Mustafa Unal, a PhD candidate in the lab of Ozan Akkus, professor of mechanical and aerospace engineering, has been selected to receive the Osteoarthritis Young Investigator Award at the 46th International Sun Valley Workshop on Musculoskeletal Biology, which will be held August 7-10, in Sun Valley, Idaho.
The Osteoarthritis Young Investigator Award given by Orthopaedic Research Society, is an international recognition for an exceptional young scientist in the field of osteoarthritis research. This prestigious award annually recognizes only one young scientist who may be a graduate student, post-doctoral fellow or assistant professor from around the world. With this international recognition, Unal will give a presentation at the meeting and receive a $1,000 monetary award.
The first third-party app in the Microsoft HoloLens store comes not from a video game giant or 3D design leader, but instead a Cleveland-based university and hospital.
HoloAnatomy goes beyond the on-stage demonstrations that hundreds of thousands watched in person and online during the last two years of Microsoft’s Build conferences for developers. Instead of a brief glimpse of organs in a body or single look inside a translucent brain, the new app from Case Western Reserve and Cleveland Clinic allows viewers to explore at their own pace—and from any perspective.
Explore all the creative possibilities in Case Western Reserve University’s Larry Sears and Sally Zlotnick Sears think[box] this summer at think[box] Tuesdays.
The university’s innovation center will host free public events every Tuesday in June, welcoming members of the local community to check out the facility and indulge their inner maker through a variety of activities and projects.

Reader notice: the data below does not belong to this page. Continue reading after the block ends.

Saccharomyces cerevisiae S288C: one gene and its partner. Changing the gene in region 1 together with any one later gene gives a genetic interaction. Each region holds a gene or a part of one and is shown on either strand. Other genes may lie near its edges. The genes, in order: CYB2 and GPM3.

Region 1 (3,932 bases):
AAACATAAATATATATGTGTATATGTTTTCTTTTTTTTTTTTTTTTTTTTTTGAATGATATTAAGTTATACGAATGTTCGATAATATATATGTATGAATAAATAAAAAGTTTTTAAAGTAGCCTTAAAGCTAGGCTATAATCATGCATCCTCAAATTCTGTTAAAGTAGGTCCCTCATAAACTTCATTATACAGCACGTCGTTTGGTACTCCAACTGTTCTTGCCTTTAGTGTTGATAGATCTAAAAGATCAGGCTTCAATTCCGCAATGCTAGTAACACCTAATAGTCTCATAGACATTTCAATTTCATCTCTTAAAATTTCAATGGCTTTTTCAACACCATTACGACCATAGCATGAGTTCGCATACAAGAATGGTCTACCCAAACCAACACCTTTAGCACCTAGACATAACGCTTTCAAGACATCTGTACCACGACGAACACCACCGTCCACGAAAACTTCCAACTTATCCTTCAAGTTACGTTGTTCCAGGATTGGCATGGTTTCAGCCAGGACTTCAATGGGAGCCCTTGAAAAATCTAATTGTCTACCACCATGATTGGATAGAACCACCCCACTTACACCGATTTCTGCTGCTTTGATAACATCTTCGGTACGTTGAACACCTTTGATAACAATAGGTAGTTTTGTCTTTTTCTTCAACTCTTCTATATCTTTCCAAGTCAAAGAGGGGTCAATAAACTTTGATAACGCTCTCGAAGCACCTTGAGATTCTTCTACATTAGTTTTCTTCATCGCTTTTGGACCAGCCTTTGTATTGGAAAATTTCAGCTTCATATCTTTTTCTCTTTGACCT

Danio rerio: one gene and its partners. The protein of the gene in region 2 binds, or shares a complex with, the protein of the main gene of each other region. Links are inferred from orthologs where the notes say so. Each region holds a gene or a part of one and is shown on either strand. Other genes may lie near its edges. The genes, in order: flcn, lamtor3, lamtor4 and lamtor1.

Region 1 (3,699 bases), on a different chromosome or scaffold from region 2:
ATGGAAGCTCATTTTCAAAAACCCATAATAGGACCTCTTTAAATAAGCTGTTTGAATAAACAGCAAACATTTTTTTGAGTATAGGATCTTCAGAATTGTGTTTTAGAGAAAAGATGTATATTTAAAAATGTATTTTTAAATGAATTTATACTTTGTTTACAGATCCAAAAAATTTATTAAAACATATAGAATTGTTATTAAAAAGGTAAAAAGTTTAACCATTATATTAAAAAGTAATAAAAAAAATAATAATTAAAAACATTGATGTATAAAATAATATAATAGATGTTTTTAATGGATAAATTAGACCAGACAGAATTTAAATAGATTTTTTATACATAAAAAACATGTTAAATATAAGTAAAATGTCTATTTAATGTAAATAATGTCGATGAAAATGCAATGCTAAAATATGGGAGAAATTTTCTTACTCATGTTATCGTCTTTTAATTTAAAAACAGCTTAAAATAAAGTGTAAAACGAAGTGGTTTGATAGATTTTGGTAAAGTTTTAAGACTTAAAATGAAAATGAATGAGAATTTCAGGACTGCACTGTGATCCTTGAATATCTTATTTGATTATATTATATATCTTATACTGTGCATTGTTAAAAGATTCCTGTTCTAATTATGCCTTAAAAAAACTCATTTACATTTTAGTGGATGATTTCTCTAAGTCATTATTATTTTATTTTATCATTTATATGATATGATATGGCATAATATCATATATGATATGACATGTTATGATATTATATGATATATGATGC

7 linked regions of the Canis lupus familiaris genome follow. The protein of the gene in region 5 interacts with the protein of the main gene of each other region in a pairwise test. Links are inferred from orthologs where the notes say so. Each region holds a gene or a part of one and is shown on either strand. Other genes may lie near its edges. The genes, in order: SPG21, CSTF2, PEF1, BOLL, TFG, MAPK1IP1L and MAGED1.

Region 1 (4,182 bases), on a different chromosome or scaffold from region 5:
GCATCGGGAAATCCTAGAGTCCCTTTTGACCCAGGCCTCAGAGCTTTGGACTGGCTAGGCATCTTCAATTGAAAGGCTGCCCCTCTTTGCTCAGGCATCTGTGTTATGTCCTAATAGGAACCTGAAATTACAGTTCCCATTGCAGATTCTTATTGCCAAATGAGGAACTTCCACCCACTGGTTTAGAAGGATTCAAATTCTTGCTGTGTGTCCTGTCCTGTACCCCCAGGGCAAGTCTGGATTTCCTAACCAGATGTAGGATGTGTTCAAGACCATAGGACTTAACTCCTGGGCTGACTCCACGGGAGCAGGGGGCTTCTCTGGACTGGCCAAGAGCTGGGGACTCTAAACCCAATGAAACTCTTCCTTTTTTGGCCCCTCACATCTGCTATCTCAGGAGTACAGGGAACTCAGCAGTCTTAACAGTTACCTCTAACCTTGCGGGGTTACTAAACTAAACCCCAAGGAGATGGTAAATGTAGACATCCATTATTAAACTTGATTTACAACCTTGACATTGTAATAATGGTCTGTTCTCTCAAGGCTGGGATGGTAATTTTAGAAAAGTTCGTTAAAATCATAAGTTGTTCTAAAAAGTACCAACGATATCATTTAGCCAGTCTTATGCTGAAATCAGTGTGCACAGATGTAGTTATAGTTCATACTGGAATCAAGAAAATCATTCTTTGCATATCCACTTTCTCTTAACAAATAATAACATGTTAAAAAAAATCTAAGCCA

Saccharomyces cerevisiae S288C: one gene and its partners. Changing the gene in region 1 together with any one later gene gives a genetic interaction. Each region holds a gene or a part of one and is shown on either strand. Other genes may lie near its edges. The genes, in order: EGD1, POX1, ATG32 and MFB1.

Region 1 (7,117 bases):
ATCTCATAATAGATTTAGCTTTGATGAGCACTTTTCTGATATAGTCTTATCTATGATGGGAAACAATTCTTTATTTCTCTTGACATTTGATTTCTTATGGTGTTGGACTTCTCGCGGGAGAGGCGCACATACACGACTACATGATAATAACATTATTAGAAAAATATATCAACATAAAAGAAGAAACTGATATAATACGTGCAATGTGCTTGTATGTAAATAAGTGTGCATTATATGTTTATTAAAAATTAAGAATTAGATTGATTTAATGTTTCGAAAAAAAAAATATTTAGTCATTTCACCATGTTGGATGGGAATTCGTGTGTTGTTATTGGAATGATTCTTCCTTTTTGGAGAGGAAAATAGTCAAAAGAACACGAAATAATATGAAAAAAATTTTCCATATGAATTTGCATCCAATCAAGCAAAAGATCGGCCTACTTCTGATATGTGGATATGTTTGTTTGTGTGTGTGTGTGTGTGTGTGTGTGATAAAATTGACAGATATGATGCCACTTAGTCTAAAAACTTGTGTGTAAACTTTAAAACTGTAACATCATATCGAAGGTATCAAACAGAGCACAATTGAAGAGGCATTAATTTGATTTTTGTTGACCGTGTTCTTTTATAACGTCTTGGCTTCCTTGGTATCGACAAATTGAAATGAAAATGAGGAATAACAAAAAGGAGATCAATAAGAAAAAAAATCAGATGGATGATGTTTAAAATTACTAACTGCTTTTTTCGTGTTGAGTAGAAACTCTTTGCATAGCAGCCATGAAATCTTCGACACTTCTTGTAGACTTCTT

Gerald Saidel, professor of biomedical engineering, and Harihara Baskaran, professor of chemical and biomolecular engineering, have co-authored a new textbook entitled Biomedical Mass Transport and Chemical Reaction: Physicochemical Principles and Mathematical Modeling.
Now available, the book teaches the fundamentals of mass transport with a unique approach emphasizing engineering principles in a biomedical environment.
Researchers at Case Western Reserve University discovered a new way that brain waves spread through the hippocampus—a possible step toward understanding and treating epilepsy.
The researchers discovered a traveling spike generator that appears to move across the hippocampus—a part of the brain mainly associated with memory—and change direction, while generating brain waves. The generator itself, however, produces no electrical signal.
“In epilepsy, we’ve thought the focus of seizures is fixed and, in severe cases, that part of the brain is surgically removed,” said Dominique Durand, the Elmer Lincoln Lindseth Professor in Biomedical Engineering at Case School of Engineering and leader of the study. “But if the focus, or source, of seizures moves—as we’ve described—that’s problematic.”